The Rand survey joins a growing body of local research striving to expand on the picture of homelessness drawn by the annual count conducted by the Los Angeles Homeless Services Authority.

The research institute’s survey was a microscopic version of the annual count in which thousands of volunteers search street by street over vast stretches of Los Angeles County for signs of homelessness. Small teams of Rand researchers zeroed in on three communities with known concentrations of homeless people.

The survey asked questions to probe one of the central unknowns in the debate over how to help the most people on the street: the extent to which they are open to or resistant to offers of housing.

Over the last two years, the city has built thousands of new tiny homes, which are private but lack a bathroom, rented thousands of hotel rooms and bought more than a thousand apartment and hotel units. All of this added capacity has been used in high-profile efforts to clear public spaces such as parks, sidewalks and locales like the Venice boardwalk or the area around El Pueblo de Los Angeles Historical Monument.

The Rand researchers found that nearly 90% of unsheltered people they interviewed indicated “interest” in receiving housing but that the response varied widely depending on the type of housing.

About 80% said they would accept a private room in a shelter or hotel, a “permanent” stay in a motel or hotel-like setting or permanent supportive housing. About 60% would accept interim housing with access to services, while about 50% of people surveyed said shared housing or safe camping would work. Only 30% would accept recovery or sober living housing.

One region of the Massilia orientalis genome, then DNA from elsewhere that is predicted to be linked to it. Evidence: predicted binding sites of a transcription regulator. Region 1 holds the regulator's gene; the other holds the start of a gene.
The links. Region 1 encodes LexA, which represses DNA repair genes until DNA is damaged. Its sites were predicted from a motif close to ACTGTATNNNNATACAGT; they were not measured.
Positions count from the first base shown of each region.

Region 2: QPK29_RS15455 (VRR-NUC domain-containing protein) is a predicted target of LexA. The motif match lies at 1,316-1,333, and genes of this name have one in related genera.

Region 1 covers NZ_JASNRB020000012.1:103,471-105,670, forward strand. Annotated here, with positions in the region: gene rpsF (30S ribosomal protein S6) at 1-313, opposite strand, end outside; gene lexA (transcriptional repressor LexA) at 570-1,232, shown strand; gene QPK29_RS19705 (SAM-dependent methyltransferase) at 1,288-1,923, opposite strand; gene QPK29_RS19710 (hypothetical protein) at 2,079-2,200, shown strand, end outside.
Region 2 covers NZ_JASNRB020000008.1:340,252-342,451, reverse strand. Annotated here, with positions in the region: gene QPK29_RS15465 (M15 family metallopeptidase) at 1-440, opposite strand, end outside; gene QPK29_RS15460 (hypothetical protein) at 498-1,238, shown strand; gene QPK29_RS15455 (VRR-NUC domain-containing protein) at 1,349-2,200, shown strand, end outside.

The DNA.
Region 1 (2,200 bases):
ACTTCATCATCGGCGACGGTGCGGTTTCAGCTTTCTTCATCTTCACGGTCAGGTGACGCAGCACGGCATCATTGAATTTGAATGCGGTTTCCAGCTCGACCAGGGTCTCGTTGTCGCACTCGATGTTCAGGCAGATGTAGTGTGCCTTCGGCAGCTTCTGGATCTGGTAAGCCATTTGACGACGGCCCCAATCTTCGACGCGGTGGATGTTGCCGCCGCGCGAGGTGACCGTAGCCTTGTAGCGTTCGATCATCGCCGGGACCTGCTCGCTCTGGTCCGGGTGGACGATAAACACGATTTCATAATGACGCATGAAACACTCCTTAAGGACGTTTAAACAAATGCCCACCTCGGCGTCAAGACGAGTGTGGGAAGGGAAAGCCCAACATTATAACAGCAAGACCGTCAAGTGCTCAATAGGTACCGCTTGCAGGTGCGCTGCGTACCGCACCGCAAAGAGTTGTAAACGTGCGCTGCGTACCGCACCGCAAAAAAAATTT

Some of the responses also pointed to shortcomings in the services delivered to people on the street and the inadequate number of people who do that work.

Nearly half of respondents said they have been offered housing since they became homeless and a third said they were currently on a waitlist. More than 40% said the reason they weren’t in housing is that no one followed up with them after the initial offer of housing.

Ward said he thought that could be related to cleanups that force people to frequently move their tents and possessions. “But also it may be related to issues with caseworker overload and turnover and other factors like that, that just break the links between individuals in need of housing and outreach,” he said.

Asked for reasons they would reject an offer of housing, 38% of respondents said privacy was their biggest concern, far outweighing resistance to housing rules (19%), not being able to have a partner (14%) or pets (10%) or possessions (10%).

Louis Abramson, an astrophysicist who has done the statistics for volunteer homeless counts in Echo Park, Mid-City and Eagle Rock/Highland Park, said the Rand survey has provided valuable new insights with questions on housing preference that are not included in the annual count.

“That’s a part of the conversation that’s been missing,” said Abramson, who is now running for state Assembly. “The fact that these authors have the measure of that is very important.”

The researchers returned several times over four months starting in October to build a more dynamic picture than the annual “point-in-time” count.

Over the course of the survey, they observed increases in all three neighborhoods, averaging 17%.

Benjamin Henwood, a USC researcher who is doing a study tracking individuals over time, found that while it is unlikely the increase is a long-range trend, it may indicate seasonal variations that aren’t captured by the annual count.

“This is a good effort, doing a place-based survey and seeing whether and how things change over time,”said Henwood, a faculty researcher with the university’s Suzanne Dworak-Peck School of Social Work.

Ward said he hopes to extend the Rand study to provide a better understanding of seasonal change and continue offering a deeper, more nuanced picture of the needs of people who live on the street.